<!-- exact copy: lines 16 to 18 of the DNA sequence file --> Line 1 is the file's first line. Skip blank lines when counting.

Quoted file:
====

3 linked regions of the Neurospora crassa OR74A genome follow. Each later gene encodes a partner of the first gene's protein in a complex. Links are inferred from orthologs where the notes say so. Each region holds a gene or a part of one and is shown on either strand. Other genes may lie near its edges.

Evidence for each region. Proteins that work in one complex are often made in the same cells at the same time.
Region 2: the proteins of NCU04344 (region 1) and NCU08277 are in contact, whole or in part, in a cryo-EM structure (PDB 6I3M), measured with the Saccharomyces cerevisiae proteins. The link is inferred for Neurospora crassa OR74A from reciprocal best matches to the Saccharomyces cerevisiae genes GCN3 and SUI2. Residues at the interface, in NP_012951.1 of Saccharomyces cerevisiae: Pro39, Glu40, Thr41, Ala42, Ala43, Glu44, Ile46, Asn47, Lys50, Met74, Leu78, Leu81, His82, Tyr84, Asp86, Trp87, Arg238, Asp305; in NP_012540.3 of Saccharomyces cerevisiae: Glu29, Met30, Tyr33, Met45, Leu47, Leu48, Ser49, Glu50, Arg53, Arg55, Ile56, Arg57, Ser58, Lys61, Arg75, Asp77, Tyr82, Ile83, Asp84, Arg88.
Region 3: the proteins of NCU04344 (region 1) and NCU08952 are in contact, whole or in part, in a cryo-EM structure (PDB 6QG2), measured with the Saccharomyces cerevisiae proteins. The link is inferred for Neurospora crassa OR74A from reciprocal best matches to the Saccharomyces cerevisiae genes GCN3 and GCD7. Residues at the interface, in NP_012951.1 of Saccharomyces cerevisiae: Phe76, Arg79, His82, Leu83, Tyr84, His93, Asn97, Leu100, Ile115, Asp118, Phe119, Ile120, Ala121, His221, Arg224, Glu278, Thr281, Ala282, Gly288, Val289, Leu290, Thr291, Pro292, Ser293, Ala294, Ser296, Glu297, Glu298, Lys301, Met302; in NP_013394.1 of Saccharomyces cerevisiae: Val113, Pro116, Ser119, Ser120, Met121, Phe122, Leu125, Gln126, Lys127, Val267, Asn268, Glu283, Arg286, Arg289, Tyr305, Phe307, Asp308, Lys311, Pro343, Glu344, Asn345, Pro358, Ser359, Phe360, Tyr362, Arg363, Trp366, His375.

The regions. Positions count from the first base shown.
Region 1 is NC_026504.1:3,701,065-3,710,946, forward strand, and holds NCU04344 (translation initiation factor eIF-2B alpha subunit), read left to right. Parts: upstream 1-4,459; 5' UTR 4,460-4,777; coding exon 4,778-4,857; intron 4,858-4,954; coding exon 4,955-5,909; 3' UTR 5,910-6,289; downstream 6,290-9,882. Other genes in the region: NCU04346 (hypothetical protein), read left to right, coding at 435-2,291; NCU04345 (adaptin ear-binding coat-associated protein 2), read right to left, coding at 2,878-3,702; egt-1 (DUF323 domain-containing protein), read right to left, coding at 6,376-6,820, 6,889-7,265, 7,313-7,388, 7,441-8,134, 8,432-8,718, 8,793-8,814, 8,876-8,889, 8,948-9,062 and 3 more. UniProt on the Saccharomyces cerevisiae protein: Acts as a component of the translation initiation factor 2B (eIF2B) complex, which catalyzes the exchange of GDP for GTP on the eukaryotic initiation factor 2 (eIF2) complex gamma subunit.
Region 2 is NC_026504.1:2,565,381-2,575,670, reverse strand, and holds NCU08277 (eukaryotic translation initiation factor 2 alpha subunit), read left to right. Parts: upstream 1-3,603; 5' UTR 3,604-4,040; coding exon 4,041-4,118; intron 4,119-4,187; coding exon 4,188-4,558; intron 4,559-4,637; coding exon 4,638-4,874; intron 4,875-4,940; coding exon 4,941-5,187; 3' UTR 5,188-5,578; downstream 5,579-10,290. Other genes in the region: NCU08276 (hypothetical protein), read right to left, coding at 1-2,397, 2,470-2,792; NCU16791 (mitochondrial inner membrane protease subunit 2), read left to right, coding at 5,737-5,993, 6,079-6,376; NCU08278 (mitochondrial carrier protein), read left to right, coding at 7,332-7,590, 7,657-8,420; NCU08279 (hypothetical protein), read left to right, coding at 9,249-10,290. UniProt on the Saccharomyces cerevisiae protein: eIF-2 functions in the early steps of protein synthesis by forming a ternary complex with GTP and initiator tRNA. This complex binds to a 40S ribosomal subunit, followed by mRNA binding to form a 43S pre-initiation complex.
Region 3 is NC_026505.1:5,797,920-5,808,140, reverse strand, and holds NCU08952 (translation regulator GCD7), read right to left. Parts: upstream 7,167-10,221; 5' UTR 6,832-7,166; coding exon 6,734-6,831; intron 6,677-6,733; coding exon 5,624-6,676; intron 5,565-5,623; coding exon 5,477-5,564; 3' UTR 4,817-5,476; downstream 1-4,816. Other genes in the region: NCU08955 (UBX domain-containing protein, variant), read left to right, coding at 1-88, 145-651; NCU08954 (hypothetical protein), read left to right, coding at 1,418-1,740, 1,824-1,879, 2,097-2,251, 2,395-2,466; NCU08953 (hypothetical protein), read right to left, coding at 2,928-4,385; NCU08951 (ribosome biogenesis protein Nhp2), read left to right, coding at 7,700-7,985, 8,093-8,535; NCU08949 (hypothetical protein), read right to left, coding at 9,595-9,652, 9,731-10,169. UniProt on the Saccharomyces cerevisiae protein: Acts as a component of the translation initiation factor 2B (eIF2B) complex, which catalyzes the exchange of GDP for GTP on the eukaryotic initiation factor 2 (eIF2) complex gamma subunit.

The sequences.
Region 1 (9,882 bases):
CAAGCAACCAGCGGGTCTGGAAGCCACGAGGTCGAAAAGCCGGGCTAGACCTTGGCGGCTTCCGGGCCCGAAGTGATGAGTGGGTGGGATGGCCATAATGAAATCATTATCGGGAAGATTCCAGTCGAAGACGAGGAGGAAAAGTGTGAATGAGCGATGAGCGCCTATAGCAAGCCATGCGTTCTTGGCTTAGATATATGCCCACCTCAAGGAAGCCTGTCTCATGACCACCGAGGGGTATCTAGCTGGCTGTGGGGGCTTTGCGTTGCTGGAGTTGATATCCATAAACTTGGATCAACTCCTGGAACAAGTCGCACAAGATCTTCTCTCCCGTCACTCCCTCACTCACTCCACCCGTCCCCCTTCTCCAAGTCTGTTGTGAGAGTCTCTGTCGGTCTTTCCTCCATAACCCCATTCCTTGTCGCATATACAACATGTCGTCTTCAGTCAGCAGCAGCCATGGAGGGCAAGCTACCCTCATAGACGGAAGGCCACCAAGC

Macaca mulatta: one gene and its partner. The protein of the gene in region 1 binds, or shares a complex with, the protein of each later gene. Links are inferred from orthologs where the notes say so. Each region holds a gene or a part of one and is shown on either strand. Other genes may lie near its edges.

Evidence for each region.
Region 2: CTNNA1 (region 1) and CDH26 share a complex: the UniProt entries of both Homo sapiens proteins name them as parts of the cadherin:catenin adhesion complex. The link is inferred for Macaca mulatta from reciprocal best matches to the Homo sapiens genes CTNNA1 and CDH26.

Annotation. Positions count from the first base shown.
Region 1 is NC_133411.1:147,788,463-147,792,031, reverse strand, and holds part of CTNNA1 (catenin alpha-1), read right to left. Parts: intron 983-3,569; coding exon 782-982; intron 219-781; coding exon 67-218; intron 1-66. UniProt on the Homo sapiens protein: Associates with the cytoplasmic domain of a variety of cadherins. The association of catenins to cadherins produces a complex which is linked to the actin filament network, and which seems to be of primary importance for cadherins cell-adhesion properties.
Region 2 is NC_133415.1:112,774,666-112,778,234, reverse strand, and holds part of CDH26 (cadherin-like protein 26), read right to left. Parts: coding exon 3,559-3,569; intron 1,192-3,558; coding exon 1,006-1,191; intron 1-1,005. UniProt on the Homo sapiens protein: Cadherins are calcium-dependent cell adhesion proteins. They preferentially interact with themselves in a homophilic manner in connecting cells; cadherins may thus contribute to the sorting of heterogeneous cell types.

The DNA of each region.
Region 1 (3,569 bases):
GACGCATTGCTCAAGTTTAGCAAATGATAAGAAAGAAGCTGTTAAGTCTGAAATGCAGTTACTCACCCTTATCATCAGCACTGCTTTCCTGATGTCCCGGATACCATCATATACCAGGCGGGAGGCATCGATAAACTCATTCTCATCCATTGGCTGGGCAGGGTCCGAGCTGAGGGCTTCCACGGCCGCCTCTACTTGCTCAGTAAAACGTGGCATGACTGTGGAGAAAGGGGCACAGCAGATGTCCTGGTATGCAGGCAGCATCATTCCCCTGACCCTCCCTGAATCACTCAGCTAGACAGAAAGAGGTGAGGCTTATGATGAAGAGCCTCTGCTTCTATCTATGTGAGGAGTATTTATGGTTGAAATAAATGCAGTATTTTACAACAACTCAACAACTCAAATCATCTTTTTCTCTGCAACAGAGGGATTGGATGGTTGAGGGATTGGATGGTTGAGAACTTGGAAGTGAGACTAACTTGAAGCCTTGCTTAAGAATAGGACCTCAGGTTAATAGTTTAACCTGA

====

Region 1 is NC_133411.1:147,788,463-147,792,031, reverse strand, and holds part of CTNNA1 (catenin alpha-1), read right to left. Parts: intron 983-3,569; coding exon 782-982; intron 219-781; coding exon 67-218; intron 1-66. UniProt on the Homo sapiens protein: Associates with the cytoplasmic domain of a variety of cadherins. The association of catenins to cadherins produces a complex which is linked to the actin filament network, and which seems to be of primary importance for cadherins cell-adhesion properties.
Region 2 is NC_133415.1:112,774,666-112,778,234, reverse strand, and holds part of CDH26 (cadherin-like protein 26), read right to left. Parts: coding exon 3,559-3,569; intron 1,192-3,558; coding exon 1,006-1,191; intron 1-1,005. UniProt on the Homo sapiens protein: Cadherins are calcium-dependent cell adhesion proteins. They preferentially interact with themselves in a homophilic manner in connecting cells; cadherins may thus contribute to the sorting of heterogeneous cell types.

The DNA of each region.